Subscription-based business models have completely changed how American consumers obtain goods and services. With 61 million users in the U.S. subscribing to an incredible 225 million services, it seems like this type of model will not be disappearing anytime soon. In fact, subscriptions businesses are growing at a rate that is 3.7 times faster than that of companies in the S&P 500. 

A key factor in the acceptance of subscription services is shifting demographics. Younger generations have been big users of these models since they were young, especially Gen Z and millennials. At 39.3%, millennials currently make up the greatest share, but as Gen Z ages, they should eventually pass them. Another driving factor is the  COVID-19 epidemic, which drove subscription services to an astounding 11.6%, because traditional shopping channels were closed.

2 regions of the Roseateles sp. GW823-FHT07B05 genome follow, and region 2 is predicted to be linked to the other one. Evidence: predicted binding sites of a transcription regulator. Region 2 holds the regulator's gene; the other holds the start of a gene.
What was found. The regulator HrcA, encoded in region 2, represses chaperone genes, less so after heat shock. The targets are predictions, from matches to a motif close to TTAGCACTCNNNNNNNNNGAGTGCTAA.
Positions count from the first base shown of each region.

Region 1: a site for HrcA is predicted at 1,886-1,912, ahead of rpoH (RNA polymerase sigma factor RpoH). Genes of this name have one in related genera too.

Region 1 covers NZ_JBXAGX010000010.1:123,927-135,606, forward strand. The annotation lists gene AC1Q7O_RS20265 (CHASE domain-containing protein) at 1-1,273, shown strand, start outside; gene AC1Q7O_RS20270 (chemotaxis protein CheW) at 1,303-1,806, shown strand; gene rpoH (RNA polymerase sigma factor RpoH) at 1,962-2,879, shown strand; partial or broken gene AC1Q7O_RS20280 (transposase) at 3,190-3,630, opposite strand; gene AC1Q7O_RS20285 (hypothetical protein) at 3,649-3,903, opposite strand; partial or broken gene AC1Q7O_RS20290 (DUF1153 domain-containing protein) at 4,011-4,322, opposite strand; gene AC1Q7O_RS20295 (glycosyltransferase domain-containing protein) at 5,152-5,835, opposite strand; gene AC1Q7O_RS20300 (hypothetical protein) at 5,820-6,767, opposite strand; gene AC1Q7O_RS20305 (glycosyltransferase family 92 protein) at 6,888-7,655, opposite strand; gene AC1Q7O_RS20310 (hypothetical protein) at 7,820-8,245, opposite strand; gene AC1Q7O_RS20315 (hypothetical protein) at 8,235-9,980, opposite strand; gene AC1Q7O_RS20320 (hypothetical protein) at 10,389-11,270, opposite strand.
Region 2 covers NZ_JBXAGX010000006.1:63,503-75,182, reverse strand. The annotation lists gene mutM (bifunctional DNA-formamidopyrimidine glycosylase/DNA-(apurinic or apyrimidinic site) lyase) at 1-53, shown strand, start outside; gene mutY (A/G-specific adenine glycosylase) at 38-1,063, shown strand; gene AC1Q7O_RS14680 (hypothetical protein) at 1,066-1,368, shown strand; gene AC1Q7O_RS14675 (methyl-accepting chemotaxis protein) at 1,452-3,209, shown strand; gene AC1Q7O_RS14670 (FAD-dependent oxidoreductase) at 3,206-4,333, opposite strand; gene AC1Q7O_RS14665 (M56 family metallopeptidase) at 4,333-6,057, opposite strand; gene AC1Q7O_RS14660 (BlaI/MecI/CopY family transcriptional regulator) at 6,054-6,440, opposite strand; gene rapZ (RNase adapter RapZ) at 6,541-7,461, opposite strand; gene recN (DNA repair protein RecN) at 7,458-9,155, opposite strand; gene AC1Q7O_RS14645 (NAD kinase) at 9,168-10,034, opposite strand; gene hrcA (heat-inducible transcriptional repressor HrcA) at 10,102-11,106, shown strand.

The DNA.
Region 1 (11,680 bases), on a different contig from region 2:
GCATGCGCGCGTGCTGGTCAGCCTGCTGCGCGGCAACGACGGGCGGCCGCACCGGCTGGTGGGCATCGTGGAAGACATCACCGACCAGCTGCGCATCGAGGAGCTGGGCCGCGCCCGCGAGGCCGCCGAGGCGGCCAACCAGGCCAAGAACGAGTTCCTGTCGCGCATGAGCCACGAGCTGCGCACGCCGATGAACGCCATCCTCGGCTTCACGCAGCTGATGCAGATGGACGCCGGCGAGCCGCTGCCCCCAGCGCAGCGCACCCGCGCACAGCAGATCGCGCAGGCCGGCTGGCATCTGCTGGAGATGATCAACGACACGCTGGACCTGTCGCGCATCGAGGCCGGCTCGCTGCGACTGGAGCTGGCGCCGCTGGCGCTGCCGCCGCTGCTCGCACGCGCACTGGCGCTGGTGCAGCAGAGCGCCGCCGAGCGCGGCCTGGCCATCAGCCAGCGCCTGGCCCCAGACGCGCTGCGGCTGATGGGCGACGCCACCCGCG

The two main types of subscription services include business-to-business (B2B) and direct-to-consumer (DTC). Under this umbrella, there are three primary subscription models. Curated subscriptions, which cover anything from media to physical goods, account for 55% of all subscription sales. Replenishment services, which deal with consistently used goods like groceries and toiletries, account for 32% of the market. Membership/access subscriptions, which offer exclusive access and discounts make up the remaining 13% of the total.

Data shows subscriptions are here to stay